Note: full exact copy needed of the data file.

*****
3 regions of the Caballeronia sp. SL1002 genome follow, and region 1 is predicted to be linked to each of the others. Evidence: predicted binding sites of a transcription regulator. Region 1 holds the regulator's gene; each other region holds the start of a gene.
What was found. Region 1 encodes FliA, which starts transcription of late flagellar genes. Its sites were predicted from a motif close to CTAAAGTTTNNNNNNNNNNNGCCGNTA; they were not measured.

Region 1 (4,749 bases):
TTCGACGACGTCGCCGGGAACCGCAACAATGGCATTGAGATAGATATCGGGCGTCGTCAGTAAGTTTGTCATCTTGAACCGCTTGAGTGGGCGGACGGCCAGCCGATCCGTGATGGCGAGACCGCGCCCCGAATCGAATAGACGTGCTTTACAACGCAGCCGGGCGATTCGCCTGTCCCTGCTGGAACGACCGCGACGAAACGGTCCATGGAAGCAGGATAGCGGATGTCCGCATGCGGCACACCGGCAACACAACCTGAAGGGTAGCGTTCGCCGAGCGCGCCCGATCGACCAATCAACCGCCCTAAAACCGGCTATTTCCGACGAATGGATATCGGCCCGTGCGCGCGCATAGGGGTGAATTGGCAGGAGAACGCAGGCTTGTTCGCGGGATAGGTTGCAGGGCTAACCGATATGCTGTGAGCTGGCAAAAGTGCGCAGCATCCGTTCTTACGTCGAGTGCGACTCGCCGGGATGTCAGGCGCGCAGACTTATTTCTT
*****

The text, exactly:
3 regions of the Caballeronia sp. SL1002 genome follow, and region 1 is predicted to be linked to each of the others. Evidence: predicted binding sites of a transcription regulator. Region 1 holds the regulator's gene; each other region holds the start of a gene.
What was found. Region 1 encodes FliA, which starts transcription of late flagellar genes. Its sites were predicted from a motif close to CTAAAGTTTNNNNNNNNNNNGCCGNTA; they were not measured.

Region 1 (4,749 bases):
TTCGACGACGTCGCCGGGAACCGCAACAATGGCATTGAGATAGATATCGGGCGTCGTCAGTAAGTTTGTCATCTTGAACCGCTTGAGTGGGCGGACGGCCAGCCGATCCGTGATGGCGAGACCGCGCCCCGAATCGAATAGACGTGCTTTACAACGCAGCCGGGCGATTCGCCTGTCCCTGCTGGAACGACCGCGACGAAACGGTCCATGGAAGCAGGATAGCGGATGTCCGCATGCGGCACACCGGCAACACAACCTGAAGGGTAGCGTTCGCCGAGCGCGCCCGATCGACCAATCAACCGCCCTAAAACCGGCTATTTCCGACGAATGGATATCGGCCCGTGCGCGCGCATAGGGGTGAATTGGCAGGAGAACGCAGGCTTGTTCGCGGGATAGGTTGCAGGGCTAACCGATATGCTGTGAGCTGGCAAAAGTGCGCAGCATCCGTTCTTACGTCGAGTGCGACTCGCCGGGATGTCAGGCGCGCAGACTTATTTCTT